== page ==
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O'Sullivan, D 2003, Philosophical Foundations of Maori-Crown Relations in the Twenty First Century: Biculturalism or Self-Determination. in R Smith (ed.), Australasian Political Studies Association Conference. APSA, Australia, pp. 1-14, Australasian Political Studies Association Conference, Australia, 29/09/03.

Philosophical Foundations of Maori-Crown Relations in the Twenty First Century : Biculturalism or Self-Determination. / O'Sullivan, Dominic.

Australasian Political Studies Association Conference. ed. / Rodney Smith. Australia : APSA, 2003. p. 1-14.

Research output: Book chapter/Published conference paperConference paper

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N1 - Imported on 03 May 2017 - DigiTool details were: publisher = Australia: APSA, 2003. editor/s (773b) = Dr Rodney Smith; Event dates (773o) = 29 Sept- 1 Oct 2003; Parent title (773t) = Australasian Political Studies Association Conference.

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N2 - This paper demonstrates that the philosophical premises underlying biculturalism and self-determination lead to different conclusions about where power properly resides with respect to Crown/Maori relations in New Zealand. It is argued that biculturalism is not the panacea for the realisation of legitimate Maori aspirations that has been assumed by both Maori and Pakeha policy elites over the past twenty years because it makes assumptions about power relationships which limit greater degrees of Maori autonomy ' one step towards self-determination is permitted, but the next prevented. Biculturalism can not realise greater autonomy because it is concerned primarily with relationships among people in institutional settings and within and among bureaucratic institutions. Therefore it is less likely to meet Maori aspirations than self-determination which is concerned with creating, to the greatest extent possible, independence and autonomy for groups, not necessarily in isolation from wider society, but certainly apart from controls and regulations imposed from outside the would be self-determining community. Self-determination locates power, at least to some extent, within traditional Maori social units, while biculturalism, although assuming a sharing of power, inevitably gives Maori the status of junior partner in a project designed to modify state institutions to make them more responsive to Maori interests. While in itself this is advantageous to Maori, biculturalism is not a substitute for the affirmation of traditional social structures as the central point in a Maori quest for greater independence from an historically intrusive state.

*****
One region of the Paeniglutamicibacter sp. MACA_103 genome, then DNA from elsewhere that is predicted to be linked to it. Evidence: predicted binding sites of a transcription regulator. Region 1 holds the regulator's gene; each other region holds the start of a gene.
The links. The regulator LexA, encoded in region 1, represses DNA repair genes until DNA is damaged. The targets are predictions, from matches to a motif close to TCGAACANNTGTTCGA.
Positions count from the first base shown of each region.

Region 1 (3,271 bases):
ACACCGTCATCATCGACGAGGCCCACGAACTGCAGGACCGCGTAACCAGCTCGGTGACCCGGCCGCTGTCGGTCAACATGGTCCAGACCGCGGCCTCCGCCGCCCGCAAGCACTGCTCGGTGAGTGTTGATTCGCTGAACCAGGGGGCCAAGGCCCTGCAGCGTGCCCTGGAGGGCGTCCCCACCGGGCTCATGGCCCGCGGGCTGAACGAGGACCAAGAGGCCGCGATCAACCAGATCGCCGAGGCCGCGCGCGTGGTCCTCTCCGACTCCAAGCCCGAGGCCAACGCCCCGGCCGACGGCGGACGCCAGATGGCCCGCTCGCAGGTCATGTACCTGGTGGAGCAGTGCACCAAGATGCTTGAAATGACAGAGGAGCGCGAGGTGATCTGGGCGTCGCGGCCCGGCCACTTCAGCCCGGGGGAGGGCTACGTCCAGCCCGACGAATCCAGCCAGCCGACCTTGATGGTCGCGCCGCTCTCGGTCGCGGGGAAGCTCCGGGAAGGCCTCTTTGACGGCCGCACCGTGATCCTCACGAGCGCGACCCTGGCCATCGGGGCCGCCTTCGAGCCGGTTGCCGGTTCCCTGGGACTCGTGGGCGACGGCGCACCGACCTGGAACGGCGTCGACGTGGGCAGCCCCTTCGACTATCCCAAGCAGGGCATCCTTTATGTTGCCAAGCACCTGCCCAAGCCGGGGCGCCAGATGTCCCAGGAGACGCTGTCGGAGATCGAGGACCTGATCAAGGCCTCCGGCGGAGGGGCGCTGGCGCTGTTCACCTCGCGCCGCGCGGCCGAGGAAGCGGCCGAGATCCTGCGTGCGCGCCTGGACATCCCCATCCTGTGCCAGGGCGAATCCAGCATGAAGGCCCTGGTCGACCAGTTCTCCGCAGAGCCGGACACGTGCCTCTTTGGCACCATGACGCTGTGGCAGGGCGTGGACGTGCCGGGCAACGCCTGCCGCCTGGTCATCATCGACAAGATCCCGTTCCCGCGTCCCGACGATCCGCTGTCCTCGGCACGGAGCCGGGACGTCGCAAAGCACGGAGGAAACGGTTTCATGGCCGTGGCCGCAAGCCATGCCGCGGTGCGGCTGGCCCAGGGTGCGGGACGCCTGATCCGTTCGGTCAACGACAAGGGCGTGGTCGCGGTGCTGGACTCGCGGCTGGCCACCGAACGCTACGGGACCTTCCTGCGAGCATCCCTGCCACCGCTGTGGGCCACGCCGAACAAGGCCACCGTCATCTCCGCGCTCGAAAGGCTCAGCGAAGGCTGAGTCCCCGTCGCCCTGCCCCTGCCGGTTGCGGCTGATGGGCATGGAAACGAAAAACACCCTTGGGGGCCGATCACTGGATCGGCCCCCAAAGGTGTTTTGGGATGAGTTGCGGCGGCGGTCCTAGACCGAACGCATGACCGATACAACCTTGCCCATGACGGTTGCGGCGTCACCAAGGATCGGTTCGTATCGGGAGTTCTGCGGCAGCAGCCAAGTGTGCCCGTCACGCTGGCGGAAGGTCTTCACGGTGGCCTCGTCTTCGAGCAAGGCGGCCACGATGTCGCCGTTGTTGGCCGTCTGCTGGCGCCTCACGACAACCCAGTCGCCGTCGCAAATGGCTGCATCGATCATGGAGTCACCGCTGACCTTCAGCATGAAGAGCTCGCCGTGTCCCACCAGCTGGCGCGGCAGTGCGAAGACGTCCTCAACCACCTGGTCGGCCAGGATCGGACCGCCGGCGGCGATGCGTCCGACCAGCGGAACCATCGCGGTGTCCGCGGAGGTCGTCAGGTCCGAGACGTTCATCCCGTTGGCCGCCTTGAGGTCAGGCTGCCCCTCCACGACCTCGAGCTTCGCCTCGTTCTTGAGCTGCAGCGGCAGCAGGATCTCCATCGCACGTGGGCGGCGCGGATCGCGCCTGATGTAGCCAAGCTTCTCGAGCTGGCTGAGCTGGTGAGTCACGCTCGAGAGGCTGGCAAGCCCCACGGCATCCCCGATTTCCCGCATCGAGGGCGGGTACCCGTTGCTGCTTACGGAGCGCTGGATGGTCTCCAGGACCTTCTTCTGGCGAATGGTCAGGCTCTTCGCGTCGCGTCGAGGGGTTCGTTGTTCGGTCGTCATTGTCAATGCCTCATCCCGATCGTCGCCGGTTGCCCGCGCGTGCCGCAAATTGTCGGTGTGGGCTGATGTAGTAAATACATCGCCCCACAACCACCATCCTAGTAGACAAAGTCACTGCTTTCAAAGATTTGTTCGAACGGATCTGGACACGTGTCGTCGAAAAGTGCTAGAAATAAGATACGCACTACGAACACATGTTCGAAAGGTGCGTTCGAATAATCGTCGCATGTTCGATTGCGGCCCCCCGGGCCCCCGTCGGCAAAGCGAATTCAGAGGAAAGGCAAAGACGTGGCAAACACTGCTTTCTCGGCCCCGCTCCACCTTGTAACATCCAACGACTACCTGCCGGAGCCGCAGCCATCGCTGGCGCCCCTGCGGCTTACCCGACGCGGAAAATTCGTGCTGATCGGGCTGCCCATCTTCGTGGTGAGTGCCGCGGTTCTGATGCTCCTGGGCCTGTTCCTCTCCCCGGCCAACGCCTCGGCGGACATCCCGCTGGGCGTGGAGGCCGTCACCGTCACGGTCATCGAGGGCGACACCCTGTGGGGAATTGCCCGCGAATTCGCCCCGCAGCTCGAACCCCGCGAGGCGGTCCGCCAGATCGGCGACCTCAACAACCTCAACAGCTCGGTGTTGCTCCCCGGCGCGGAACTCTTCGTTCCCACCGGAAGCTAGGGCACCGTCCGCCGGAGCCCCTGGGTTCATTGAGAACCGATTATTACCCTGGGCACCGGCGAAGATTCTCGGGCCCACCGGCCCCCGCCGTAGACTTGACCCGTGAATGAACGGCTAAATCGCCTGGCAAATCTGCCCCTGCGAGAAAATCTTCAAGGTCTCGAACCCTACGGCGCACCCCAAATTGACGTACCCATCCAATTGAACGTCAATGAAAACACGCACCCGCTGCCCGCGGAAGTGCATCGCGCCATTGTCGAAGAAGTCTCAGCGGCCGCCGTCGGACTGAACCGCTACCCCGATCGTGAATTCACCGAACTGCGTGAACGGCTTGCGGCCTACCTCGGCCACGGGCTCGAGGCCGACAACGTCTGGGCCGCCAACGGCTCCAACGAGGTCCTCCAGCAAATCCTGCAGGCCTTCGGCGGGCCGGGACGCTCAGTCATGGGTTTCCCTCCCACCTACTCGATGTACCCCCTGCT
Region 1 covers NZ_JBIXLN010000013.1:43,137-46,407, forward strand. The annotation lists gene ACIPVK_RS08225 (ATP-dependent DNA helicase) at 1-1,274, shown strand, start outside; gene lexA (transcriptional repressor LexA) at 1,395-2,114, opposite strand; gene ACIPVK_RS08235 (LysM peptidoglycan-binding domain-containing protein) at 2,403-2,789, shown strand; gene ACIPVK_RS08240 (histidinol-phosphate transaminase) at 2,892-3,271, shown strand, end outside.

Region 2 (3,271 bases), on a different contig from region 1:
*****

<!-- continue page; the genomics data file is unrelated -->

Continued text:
AB - This paper demonstrates that the philosophical premises underlying biculturalism and self-determination lead to different conclusions about where power properly resides with respect to Crown/Maori relations in New Zealand. It is argued that biculturalism is not the panacea for the realisation of legitimate Maori aspirations that has been assumed by both Maori and Pakeha policy elites over the past twenty years because it makes assumptions about power relationships which limit greater degrees of Maori autonomy ' one step towards self-determination is permitted, but the next prevented. Biculturalism can not realise greater autonomy because it is concerned primarily with relationships among people in institutional settings and within and among bureaucratic institutions. Therefore it is less likely to meet Maori aspirations than self-determination which is concerned with creating, to the greatest extent possible, independence and autonomy for groups, not necessarily in isolation from wider society, but certainly apart from controls and regulations imposed from outside the would be self-determining community. Self-determination locates power, at least to some extent, within traditional Maori social units, while biculturalism, although assuming a sharing of power, inevitably gives Maori the status of junior partner in a project designed to modify state institutions to make them more responsive to Maori interests. While in itself this is advantageous to Maori, biculturalism is not a substitute for the affirmation of traditional social structures as the central point in a Maori quest for greater independence from an historically intrusive state.

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O'Sullivan D. Philosophical Foundations of Maori-Crown Relations in the Twenty First Century: Biculturalism or Self-Determination. In Smith R, editor, Australasian Political Studies Association Conference. Australia: APSA. 2003. p. 1-14